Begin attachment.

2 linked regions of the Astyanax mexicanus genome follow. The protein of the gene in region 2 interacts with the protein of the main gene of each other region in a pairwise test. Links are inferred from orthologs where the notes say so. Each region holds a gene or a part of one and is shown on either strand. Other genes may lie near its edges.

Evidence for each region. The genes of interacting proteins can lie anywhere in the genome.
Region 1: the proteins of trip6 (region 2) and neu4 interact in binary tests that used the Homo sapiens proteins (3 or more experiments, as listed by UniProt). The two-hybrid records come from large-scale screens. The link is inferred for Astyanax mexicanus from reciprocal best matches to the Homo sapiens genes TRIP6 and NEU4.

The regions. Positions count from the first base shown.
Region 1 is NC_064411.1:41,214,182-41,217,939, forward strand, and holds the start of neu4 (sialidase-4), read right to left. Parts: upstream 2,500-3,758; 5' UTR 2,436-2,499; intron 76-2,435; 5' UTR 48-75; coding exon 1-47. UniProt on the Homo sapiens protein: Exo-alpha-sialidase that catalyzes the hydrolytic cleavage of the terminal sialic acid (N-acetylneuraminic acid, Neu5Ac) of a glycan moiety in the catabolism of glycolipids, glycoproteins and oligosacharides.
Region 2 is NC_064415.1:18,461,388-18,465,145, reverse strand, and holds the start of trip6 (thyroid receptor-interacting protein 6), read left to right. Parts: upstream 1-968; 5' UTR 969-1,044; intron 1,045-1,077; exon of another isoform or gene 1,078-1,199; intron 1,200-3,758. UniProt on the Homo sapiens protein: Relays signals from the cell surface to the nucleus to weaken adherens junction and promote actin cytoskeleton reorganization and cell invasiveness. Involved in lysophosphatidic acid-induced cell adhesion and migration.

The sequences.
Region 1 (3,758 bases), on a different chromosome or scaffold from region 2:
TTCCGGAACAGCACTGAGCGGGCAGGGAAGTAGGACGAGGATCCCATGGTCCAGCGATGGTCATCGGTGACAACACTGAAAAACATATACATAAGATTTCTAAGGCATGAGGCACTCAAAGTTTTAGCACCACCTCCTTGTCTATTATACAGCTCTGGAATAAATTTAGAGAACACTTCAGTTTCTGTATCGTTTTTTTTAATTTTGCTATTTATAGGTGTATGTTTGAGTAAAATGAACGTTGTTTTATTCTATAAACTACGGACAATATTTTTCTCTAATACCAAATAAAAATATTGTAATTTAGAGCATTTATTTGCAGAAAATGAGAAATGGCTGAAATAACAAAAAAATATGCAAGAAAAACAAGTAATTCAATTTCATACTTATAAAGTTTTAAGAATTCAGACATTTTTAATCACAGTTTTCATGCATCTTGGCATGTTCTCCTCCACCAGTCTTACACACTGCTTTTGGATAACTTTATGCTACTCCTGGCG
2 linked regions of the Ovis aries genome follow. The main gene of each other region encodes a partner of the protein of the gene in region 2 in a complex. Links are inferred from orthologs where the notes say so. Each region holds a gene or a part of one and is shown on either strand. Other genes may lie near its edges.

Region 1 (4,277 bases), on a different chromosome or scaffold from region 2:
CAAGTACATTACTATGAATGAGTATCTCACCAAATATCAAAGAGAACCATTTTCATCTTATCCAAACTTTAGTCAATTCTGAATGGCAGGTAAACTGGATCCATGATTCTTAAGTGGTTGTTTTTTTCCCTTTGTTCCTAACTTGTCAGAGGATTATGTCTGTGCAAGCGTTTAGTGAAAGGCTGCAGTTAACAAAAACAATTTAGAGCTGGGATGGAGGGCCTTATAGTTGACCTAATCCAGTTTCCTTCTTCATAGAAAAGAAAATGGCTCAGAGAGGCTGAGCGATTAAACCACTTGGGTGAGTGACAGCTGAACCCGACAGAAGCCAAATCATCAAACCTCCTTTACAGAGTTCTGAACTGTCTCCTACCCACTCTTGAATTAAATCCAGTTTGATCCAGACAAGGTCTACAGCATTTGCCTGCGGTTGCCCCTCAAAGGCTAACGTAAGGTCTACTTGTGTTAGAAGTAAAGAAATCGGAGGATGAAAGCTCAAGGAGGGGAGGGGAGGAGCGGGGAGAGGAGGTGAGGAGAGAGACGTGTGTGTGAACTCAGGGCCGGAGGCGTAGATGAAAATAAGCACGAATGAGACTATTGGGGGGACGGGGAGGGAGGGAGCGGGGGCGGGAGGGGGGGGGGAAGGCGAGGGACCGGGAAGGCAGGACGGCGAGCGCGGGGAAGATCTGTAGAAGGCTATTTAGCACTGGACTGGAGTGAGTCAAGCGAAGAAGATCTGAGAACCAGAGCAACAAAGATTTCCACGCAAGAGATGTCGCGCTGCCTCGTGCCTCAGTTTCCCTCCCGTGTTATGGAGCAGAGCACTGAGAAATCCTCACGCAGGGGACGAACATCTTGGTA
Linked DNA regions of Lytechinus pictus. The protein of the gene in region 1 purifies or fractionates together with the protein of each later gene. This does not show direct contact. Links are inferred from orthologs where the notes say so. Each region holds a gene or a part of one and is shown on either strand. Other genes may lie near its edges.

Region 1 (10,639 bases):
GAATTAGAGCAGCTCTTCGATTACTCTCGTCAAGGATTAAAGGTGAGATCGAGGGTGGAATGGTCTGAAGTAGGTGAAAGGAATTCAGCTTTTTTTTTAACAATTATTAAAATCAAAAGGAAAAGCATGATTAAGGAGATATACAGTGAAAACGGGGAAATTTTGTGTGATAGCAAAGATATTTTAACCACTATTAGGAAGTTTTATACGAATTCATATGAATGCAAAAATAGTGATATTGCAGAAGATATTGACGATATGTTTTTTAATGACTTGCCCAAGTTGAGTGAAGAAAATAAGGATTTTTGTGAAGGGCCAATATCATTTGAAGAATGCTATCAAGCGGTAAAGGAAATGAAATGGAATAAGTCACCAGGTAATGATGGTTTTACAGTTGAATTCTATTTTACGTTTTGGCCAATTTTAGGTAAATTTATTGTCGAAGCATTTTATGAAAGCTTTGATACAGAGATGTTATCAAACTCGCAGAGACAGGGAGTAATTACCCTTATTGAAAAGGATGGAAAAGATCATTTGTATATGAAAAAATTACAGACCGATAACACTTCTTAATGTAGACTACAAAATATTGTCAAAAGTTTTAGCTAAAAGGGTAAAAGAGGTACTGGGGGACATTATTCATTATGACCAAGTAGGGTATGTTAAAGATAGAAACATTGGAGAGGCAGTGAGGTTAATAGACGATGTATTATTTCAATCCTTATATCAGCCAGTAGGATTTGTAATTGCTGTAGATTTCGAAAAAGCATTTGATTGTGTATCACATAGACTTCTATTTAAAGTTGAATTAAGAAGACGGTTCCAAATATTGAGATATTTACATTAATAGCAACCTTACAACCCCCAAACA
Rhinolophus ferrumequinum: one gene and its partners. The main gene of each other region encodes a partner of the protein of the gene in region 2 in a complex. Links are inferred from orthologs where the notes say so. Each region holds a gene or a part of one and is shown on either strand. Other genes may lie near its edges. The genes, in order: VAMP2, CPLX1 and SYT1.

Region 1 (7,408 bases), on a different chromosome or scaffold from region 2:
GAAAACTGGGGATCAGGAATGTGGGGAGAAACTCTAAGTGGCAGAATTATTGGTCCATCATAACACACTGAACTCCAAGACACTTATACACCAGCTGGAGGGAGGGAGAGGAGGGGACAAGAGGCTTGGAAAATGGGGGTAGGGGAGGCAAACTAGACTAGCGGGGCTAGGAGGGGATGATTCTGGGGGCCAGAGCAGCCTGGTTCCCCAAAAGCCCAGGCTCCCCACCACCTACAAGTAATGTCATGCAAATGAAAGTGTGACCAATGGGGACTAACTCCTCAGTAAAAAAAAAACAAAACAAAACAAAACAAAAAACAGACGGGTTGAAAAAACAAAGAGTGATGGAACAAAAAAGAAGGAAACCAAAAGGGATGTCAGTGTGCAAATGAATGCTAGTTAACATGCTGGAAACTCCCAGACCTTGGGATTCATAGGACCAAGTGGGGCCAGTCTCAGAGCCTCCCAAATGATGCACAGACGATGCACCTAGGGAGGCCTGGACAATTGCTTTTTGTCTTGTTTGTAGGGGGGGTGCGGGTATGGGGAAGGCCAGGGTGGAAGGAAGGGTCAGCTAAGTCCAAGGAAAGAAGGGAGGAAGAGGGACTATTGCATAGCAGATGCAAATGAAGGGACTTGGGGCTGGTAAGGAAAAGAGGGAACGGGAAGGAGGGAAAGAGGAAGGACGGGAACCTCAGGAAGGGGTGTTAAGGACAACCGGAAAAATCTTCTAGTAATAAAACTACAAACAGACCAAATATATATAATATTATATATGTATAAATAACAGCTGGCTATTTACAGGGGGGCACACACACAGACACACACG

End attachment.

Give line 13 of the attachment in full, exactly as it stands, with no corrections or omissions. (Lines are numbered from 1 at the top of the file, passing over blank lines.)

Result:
Linked DNA regions of Lytechinus pictus. The protein of the gene in region 1 purifies or fractionates together with the protein of each later gene. This does not show direct contact. Links are inferred from orthologs where the notes say so. Each region holds a gene or a part of one and is shown on either strand. Other genes may lie near its edges.